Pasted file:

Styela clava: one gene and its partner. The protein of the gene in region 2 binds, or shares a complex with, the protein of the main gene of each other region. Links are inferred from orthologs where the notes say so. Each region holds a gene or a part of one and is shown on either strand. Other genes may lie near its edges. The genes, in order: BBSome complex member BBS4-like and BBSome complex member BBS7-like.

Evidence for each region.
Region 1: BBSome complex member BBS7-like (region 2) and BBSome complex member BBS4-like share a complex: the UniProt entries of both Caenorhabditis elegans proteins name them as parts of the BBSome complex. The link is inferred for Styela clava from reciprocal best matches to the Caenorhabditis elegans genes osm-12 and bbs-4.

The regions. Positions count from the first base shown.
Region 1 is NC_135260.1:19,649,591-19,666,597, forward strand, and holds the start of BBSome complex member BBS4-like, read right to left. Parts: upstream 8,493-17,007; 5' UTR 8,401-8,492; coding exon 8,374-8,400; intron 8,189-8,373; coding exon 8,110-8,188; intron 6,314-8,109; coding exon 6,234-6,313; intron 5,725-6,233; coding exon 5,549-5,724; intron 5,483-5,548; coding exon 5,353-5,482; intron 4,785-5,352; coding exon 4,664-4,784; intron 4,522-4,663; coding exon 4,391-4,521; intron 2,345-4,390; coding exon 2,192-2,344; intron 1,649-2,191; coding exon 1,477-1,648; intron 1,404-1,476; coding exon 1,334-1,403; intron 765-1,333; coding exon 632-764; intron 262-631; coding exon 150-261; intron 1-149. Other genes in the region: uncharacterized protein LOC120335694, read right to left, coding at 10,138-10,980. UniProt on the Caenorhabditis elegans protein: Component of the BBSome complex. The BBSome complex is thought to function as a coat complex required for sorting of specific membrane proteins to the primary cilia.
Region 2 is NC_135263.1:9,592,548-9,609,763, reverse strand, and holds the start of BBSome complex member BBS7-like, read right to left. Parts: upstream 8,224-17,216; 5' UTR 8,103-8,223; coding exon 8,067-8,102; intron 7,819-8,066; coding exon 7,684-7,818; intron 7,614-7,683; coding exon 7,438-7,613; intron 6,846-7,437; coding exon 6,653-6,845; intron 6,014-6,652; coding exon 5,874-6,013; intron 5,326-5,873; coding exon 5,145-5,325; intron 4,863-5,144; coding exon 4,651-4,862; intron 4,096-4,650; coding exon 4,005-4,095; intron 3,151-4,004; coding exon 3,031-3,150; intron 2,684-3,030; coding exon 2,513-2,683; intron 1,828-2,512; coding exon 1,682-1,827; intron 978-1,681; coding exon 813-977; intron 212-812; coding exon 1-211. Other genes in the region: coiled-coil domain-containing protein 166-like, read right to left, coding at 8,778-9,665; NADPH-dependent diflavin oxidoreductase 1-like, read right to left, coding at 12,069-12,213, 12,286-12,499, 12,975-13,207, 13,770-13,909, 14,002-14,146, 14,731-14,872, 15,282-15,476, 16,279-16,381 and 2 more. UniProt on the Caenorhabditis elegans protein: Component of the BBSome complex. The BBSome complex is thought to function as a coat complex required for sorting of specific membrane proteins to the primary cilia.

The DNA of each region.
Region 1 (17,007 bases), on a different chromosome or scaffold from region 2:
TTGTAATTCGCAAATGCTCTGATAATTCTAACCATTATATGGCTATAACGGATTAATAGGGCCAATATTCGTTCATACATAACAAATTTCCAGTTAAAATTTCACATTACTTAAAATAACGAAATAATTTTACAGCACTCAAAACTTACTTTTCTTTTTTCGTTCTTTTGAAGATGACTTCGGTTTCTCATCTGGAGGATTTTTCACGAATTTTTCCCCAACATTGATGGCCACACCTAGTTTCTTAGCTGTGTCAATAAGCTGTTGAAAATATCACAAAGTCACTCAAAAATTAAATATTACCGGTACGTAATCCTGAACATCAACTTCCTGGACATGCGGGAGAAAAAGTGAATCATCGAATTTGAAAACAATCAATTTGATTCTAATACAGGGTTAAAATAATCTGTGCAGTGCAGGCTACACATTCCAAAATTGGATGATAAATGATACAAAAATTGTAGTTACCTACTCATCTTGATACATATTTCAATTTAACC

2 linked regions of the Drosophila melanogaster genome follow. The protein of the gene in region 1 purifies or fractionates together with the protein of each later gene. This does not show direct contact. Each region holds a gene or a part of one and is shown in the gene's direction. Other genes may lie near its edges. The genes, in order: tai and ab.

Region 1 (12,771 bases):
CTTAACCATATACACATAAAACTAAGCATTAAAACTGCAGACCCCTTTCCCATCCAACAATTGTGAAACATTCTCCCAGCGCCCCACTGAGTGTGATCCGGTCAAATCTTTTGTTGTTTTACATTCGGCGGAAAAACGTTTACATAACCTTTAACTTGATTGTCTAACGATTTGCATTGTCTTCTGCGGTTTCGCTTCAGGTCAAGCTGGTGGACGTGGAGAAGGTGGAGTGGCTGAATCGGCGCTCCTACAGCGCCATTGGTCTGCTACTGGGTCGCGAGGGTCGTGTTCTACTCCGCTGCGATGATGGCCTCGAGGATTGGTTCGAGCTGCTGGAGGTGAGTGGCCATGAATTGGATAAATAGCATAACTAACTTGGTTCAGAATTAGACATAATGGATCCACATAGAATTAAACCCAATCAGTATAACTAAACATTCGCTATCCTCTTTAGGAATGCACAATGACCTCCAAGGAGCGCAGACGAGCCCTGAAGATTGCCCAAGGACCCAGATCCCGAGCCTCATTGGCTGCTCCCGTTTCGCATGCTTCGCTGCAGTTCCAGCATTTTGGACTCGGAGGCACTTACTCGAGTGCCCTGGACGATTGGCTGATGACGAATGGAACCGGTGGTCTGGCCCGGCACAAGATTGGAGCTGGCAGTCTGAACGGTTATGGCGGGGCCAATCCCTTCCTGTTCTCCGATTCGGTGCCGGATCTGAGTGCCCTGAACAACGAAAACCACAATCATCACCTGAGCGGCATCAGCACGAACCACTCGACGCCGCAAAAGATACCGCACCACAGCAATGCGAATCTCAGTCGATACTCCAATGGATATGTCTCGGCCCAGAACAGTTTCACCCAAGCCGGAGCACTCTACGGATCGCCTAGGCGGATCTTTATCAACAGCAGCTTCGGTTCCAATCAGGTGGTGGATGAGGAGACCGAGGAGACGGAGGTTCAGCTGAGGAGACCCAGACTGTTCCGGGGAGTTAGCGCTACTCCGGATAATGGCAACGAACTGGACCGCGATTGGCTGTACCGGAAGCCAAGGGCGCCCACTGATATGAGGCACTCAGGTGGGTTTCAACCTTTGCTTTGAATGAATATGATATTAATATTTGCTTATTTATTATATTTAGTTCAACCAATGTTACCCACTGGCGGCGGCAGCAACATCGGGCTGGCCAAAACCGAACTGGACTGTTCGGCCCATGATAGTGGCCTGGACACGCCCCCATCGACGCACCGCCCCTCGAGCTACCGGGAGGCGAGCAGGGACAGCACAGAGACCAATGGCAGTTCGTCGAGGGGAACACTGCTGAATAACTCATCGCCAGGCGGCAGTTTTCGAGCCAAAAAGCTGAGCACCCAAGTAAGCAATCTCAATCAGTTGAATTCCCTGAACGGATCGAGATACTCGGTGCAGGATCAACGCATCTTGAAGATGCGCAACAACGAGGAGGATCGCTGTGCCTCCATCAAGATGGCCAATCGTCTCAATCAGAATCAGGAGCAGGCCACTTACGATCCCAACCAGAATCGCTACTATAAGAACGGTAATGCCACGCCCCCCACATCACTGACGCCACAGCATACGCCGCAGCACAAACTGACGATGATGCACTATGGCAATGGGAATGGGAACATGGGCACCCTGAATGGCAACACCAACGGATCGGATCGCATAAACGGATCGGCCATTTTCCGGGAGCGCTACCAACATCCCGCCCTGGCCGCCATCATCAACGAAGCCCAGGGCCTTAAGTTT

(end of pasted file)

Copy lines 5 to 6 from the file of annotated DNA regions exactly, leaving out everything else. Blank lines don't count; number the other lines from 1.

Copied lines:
Region 1 is NC_135260.1:19,649,591-19,666,597, forward strand, and holds the start of BBSome complex member BBS4-like, read right to left. Parts: upstream 8,493-17,007; 5' UTR 8,401-8,492; coding exon 8,374-8,400; intron 8,189-8,373; coding exon 8,110-8,188; intron 6,314-8,109; coding exon 6,234-6,313; intron 5,725-6,233; coding exon 5,549-5,724; intron 5,483-5,548; coding exon 5,353-5,482; intron 4,785-5,352; coding exon 4,664-4,784; intron 4,522-4,663; coding exon 4,391-4,521; intron 2,345-4,390; coding exon 2,192-2,344; intron 1,649-2,191; coding exon 1,477-1,648; intron 1,404-1,476; coding exon 1,334-1,403; intron 765-1,333; coding exon 632-764; intron 262-631; coding exon 150-261; intron 1-149. Other genes in the region: uncharacterized protein LOC120335694, read right to left, coding at 10,138-10,980. UniProt on the Caenorhabditis elegans protein: Component of the BBSome complex. The BBSome complex is thought to function as a coat complex required for sorting of specific membrane proteins to the primary cilia.
Region 2 is NC_135263.1:9,592,548-9,609,763, reverse strand, and holds the start of BBSome complex member BBS7-like, read right to left. Parts: upstream 8,224-17,216; 5' UTR 8,103-8,223; coding exon 8,067-8,102; intron 7,819-8,066; coding exon 7,684-7,818; intron 7,614-7,683; coding exon 7,438-7,613; intron 6,846-7,437; coding exon 6,653-6,845; intron 6,014-6,652; coding exon 5,874-6,013; intron 5,326-5,873; coding exon 5,145-5,325; intron 4,863-5,144; coding exon 4,651-4,862; intron 4,096-4,650; coding exon 4,005-4,095; intron 3,151-4,004; coding exon 3,031-3,150; intron 2,684-3,030; coding exon 2,513-2,683; intron 1,828-2,512; coding exon 1,682-1,827; intron 978-1,681; coding exon 813-977; intron 212-812; coding exon 1-211. Other genes in the region: coiled-coil domain-containing protein 166-like, read right to left, coding at 8,778-9,665; NADPH-dependent diflavin oxidoreductase 1-like, read right to left, coding at 12,069-12,213, 12,286-12,499, 12,975-13,207, 13,770-13,909, 14,002-14,146, 14,731-14,872, 15,282-15,476, 16,279-16,381 and 2 more. UniProt on the Caenorhabditis elegans protein: Component of the BBSome complex. The BBSome complex is thought to function as a coat complex required for sorting of specific membrane proteins to the primary cilia.